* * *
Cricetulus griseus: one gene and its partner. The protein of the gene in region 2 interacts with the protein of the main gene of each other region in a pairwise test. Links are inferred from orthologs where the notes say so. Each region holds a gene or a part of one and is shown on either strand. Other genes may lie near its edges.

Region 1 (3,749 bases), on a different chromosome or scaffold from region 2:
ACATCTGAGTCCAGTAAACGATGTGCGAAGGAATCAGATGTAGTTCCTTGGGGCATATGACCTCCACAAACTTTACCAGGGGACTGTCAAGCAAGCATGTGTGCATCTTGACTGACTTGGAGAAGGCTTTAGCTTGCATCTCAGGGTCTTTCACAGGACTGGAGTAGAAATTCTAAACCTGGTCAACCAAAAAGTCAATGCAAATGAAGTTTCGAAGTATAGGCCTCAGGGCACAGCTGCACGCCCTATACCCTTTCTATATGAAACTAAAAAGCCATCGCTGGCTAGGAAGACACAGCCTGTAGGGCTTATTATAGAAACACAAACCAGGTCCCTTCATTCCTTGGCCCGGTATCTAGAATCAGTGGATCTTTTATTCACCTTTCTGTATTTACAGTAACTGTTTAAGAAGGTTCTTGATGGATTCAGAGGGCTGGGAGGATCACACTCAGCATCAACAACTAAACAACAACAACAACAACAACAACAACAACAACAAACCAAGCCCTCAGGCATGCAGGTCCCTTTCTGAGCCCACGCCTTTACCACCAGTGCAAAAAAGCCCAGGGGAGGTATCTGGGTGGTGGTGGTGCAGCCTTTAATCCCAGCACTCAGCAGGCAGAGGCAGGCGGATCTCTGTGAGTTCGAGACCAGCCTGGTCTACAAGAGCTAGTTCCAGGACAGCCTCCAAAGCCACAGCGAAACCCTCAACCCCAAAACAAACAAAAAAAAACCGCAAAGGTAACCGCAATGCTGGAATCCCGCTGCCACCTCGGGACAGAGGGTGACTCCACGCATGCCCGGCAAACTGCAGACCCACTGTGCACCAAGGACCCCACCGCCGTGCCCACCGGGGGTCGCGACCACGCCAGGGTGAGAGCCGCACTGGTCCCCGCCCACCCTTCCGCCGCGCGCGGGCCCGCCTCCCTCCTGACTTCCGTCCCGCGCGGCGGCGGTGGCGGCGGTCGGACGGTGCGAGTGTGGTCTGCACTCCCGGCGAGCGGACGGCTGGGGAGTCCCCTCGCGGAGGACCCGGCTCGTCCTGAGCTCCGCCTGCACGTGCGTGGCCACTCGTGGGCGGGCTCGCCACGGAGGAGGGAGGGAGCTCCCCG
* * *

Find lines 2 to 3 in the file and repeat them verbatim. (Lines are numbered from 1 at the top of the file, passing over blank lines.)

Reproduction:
Region 1 (3,749 bases), on a different chromosome or scaffold from region 2:
ACATCTGAGTCCAGTAAACGATGTGCGAAGGAATCAGATGTAGTTCCTTGGGGCATATGACCTCCACAAACTTTACCAGGGGACTGTCAAGCAAGCATGTGTGCATCTTGACTGACTTGGAGAAGGCTTTAGCTTGCATCTCAGGGTCTTTCACAGGACTGGAGTAGAAATTCTAAACCTGGTCAACCAAAAAGTCAATGCAAATGAAGTTTCGAAGTATAGGCCTCAGGGCACAGCTGCACGCCCTATACCCTTTCTATATGAAACTAAAAAGCCATCGCTGGCTAGGAAGACACAGCCTGTAGGGCTTATTATAGAAACACAAACCAGGTCCCTTCATTCCTTGGCCCGGTATCTAGAATCAGTGGATCTTTTATTCACCTTTCTGTATTTACAGTAACTGTTTAAGAAGGTTCTTGATGGATTCAGAGGGCTGGGAGGATCACACTCAGCATCAACAACTAAACAACAACAACAACAACAACAACAACAACAACAAACCAAGCCCTCAGGCATGCAGGTCCCTTTCTGAGCCCACGCCTTTACCACCAGTGCAAAAAAGCCCAGGGGAGGTATCTGGGTGGTGGTGGTGCAGCCTTTAATCCCAGCACTCAGCAGGCAGAGGCAGGCGGATCTCTGTGAGTTCGAGACCAGCCTGGTCTACAAGAGCTAGTTCCAGGACAGCCTCCAAAGCCACAGCGAAACCCTCAACCCCAAAACAAACAAAAAAAAACCGCAAAGGTAACCGCAATGCTGGAATCCCGCTGCCACCTCGGGACAGAGGGTGACTCCACGCATGCCCGGCAAACTGCAGACCCACTGTGCACCAAGGACCCCACCGCCGTGCCCACCGGGGGTCGCGACCACGCCAGGGTGAGAGCCGCACTGGTCCCCGCCCACCCTTCCGCCGCGCGCGGGCCCGCCTCCCTCCTGACTTCCGTCCCGCGCGGCGGCGGTGGCGGCGGTCGGACGGTGCGAGTGTGGTCTGCACTCCCGGCGAGCGGACGGCTGGGGAGTCCCCTCGCGGAGGACCCGGCTCGTCCTGAGCTCCGCCTGCACGTGCGTGGCCACTCGTGGGCGGGCTCGCCACGGAGGAGGGAGGGAGCTCCCCG